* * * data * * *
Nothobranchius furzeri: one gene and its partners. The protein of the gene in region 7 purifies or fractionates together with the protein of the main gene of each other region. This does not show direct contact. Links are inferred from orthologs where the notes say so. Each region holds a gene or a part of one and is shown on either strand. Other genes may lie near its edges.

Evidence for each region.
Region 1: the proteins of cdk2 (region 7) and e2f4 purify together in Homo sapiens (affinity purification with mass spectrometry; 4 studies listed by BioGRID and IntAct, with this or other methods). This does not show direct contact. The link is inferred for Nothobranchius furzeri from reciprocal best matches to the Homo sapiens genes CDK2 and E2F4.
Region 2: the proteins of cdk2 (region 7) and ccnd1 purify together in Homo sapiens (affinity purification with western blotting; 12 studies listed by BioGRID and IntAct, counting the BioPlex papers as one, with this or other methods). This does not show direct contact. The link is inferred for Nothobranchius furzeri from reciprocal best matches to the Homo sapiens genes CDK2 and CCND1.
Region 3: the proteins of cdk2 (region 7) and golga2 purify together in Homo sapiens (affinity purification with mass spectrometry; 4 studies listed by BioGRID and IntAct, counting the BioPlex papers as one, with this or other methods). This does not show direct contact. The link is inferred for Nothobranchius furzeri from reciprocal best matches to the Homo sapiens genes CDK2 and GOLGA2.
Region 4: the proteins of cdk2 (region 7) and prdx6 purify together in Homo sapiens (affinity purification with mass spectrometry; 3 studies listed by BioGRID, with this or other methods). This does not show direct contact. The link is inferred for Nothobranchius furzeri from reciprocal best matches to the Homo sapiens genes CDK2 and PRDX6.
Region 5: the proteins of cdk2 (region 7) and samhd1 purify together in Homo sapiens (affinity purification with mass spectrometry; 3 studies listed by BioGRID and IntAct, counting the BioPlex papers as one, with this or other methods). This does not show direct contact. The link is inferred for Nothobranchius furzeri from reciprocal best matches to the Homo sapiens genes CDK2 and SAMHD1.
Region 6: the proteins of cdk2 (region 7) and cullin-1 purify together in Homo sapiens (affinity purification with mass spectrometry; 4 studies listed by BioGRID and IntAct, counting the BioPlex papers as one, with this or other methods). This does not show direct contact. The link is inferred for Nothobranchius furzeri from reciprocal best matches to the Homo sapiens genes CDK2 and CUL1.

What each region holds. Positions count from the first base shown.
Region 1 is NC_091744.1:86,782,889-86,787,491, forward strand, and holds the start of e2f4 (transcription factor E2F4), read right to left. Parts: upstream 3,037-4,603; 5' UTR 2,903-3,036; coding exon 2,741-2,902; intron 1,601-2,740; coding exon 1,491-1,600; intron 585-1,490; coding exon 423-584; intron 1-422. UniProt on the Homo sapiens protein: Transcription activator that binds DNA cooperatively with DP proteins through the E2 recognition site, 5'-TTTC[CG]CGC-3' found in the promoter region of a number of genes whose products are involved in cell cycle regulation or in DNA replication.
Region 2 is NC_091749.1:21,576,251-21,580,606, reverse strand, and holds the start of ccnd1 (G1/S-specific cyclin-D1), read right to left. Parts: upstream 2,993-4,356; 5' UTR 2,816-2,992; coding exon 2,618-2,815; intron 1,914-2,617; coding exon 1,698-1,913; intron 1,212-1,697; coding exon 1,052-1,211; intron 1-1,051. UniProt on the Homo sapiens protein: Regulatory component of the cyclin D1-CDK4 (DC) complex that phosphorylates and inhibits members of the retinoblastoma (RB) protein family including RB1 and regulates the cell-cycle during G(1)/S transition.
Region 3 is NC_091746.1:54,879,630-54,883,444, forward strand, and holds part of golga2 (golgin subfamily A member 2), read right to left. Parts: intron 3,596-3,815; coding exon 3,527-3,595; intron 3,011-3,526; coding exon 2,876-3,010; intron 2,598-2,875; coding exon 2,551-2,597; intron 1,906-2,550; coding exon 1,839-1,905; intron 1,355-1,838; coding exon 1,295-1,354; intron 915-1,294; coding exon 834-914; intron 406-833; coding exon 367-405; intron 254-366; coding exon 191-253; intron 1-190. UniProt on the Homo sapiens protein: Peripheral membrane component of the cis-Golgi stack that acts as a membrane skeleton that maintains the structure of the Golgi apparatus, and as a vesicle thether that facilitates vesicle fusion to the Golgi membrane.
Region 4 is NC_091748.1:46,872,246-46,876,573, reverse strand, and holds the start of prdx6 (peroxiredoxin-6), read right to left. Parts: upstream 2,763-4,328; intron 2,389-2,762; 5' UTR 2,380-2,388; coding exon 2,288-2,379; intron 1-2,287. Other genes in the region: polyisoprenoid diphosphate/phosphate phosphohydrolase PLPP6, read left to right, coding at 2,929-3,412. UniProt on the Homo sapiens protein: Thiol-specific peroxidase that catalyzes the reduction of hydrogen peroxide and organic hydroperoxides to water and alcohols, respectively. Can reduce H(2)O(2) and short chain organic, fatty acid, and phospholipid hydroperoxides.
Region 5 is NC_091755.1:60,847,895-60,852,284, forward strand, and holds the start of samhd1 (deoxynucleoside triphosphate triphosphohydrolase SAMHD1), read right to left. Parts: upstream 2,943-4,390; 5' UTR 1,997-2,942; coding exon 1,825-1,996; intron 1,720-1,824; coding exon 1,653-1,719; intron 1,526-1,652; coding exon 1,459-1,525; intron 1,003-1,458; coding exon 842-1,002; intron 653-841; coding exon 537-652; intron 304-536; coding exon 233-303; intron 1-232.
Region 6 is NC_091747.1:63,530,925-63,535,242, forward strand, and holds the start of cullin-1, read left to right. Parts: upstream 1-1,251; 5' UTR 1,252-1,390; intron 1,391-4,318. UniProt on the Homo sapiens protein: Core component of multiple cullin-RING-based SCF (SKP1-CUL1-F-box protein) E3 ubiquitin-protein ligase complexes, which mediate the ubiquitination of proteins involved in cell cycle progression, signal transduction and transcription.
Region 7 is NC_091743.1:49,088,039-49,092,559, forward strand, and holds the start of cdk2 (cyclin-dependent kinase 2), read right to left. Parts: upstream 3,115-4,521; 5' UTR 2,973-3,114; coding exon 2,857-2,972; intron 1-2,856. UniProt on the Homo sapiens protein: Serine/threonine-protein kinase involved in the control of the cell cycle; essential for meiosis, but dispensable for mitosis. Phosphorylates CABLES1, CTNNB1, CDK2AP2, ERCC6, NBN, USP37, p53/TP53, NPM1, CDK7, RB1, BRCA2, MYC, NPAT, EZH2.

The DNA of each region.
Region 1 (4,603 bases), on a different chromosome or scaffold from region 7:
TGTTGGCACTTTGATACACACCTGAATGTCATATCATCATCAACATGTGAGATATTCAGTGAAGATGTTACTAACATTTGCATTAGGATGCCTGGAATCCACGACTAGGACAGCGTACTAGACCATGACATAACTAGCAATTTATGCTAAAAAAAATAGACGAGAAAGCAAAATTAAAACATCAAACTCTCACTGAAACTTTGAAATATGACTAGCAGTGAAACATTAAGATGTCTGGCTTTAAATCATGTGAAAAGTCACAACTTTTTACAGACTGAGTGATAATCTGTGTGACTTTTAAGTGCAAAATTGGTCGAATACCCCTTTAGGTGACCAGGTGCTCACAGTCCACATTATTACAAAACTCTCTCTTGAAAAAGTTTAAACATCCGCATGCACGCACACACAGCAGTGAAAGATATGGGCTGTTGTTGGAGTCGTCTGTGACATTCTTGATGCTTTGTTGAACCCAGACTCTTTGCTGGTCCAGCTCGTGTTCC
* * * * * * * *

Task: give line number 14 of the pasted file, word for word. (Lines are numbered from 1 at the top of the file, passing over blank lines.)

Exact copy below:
Region 5 is NC_091755.1:60,847,895-60,852,284, forward strand, and holds the start of samhd1 (deoxynucleoside triphosphate triphosphohydrolase SAMHD1), read right to left. Parts: upstream 2,943-4,390; 5' UTR 1,997-2,942; coding exon 1,825-1,996; intron 1,720-1,824; coding exon 1,653-1,719; intron 1,526-1,652; coding exon 1,459-1,525; intron 1,003-1,458; coding exon 842-1,002; intron 653-841; coding exon 537-652; intron 304-536; coding exon 233-303; intron 1-232.